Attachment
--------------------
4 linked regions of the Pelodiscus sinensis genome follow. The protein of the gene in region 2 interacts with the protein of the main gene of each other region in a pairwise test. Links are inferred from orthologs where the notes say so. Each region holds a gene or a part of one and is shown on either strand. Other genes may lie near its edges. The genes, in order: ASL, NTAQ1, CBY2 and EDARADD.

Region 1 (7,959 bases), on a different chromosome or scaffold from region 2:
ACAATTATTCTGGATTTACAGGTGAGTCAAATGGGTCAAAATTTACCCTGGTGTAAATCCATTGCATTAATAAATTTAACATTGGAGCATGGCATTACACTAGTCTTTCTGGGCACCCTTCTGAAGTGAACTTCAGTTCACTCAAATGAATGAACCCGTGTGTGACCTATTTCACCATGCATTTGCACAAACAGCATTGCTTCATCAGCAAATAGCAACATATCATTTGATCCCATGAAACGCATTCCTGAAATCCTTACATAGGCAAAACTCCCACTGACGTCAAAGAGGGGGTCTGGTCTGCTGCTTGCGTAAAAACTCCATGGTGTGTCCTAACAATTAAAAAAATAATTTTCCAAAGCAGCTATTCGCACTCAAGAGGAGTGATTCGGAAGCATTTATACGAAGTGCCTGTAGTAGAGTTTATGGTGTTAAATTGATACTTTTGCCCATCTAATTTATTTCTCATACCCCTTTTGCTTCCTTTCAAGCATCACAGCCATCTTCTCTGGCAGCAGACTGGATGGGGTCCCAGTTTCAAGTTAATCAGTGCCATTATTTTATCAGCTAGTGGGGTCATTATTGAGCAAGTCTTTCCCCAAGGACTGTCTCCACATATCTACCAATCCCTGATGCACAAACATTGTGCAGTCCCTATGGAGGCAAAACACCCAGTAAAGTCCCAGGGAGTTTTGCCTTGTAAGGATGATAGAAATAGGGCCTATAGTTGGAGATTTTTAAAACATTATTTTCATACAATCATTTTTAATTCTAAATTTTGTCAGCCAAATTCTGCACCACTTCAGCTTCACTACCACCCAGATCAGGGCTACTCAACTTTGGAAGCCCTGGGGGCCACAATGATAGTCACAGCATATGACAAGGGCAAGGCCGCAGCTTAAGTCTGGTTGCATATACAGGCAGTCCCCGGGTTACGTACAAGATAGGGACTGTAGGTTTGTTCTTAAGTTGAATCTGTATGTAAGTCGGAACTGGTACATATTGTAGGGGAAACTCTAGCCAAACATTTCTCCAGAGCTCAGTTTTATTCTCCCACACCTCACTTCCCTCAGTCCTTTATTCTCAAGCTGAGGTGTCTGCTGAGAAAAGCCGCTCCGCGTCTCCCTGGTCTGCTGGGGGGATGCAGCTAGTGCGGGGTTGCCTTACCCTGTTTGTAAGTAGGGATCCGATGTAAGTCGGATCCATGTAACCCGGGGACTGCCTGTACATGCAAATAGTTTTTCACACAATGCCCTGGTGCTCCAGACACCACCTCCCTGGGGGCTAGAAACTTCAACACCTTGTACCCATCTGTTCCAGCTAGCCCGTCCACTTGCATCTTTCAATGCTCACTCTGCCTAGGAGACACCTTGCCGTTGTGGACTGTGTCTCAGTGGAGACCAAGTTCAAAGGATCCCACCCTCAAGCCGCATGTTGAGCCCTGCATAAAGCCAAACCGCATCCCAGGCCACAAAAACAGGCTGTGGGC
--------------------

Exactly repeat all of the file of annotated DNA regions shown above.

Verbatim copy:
4 linked regions of the Pelodiscus sinensis genome follow. The protein of the gene in region 2 interacts with the protein of the main gene of each other region in a pairwise test. Links are inferred from orthologs where the notes say so. Each region holds a gene or a part of one and is shown on either strand. Other genes may lie near its edges. The genes, in order: ASL, NTAQ1, CBY2 and EDARADD.

Region 1 (7,959 bases), on a different chromosome or scaffold from region 2:
ACAATTATTCTGGATTTACAGGTGAGTCAAATGGGTCAAAATTTACCCTGGTGTAAATCCATTGCATTAATAAATTTAACATTGGAGCATGGCATTACACTAGTCTTTCTGGGCACCCTTCTGAAGTGAACTTCAGTTCACTCAAATGAATGAACCCGTGTGTGACCTATTTCACCATGCATTTGCACAAACAGCATTGCTTCATCAGCAAATAGCAACATATCATTTGATCCCATGAAACGCATTCCTGAAATCCTTACATAGGCAAAACTCCCACTGACGTCAAAGAGGGGGTCTGGTCTGCTGCTTGCGTAAAAACTCCATGGTGTGTCCTAACAATTAAAAAAATAATTTTCCAAAGCAGCTATTCGCACTCAAGAGGAGTGATTCGGAAGCATTTATACGAAGTGCCTGTAGTAGAGTTTATGGTGTTAAATTGATACTTTTGCCCATCTAATTTATTTCTCATACCCCTTTTGCTTCCTTTCAAGCATCACAGCCATCTTCTCTGGCAGCAGACTGGATGGGGTCCCAGTTTCAAGTTAATCAGTGCCATTATTTTATCAGCTAGTGGGGTCATTATTGAGCAAGTCTTTCCCCAAGGACTGTCTCCACATATCTACCAATCCCTGATGCACAAACATTGTGCAGTCCCTATGGAGGCAAAACACCCAGTAAAGTCCCAGGGAGTTTTGCCTTGTAAGGATGATAGAAATAGGGCCTATAGTTGGAGATTTTTAAAACATTATTTTCATACAATCATTTTTAATTCTAAATTTTGTCAGCCAAATTCTGCACCACTTCAGCTTCACTACCACCCAGATCAGGGCTACTCAACTTTGGAAGCCCTGGGGGCCACAATGATAGTCACAGCATATGACAAGGGCAAGGCCGCAGCTTAAGTCTGGTTGCATATACAGGCAGTCCCCGGGTTACGTACAAGATAGGGACTGTAGGTTTGTTCTTAAGTTGAATCTGTATGTAAGTCGGAACTGGTACATATTGTAGGGGAAACTCTAGCCAAACATTTCTCCAGAGCTCAGTTTTATTCTCCCACACCTCACTTCCCTCAGTCCTTTATTCTCAAGCTGAGGTGTCTGCTGAGAAAAGCCGCTCCGCGTCTCCCTGGTCTGCTGGGGGGATGCAGCTAGTGCGGGGTTGCCTTACCCTGTTTGTAAGTAGGGATCCGATGTAAGTCGGATCCATGTAACCCGGGGACTGCCTGTACATGCAAATAGTTTTTCACACAATGCCCTGGTGCTCCAGACACCACCTCCCTGGGGGCTAGAAACTTCAACACCTTGTACCCATCTGTTCCAGCTAGCCCGTCCACTTGCATCTTTCAATGCTCACTCTGCCTAGGAGACACCTTGCCGTTGTGGACTGTGTCTCAGTGGAGACCAAGTTCAAAGGATCCCACCCTCAAGCCGCATGTTGAGCCCTGCATAAAGCCAAACCGCATCCCAGGCCACAAAAACAGGCTGTGGGC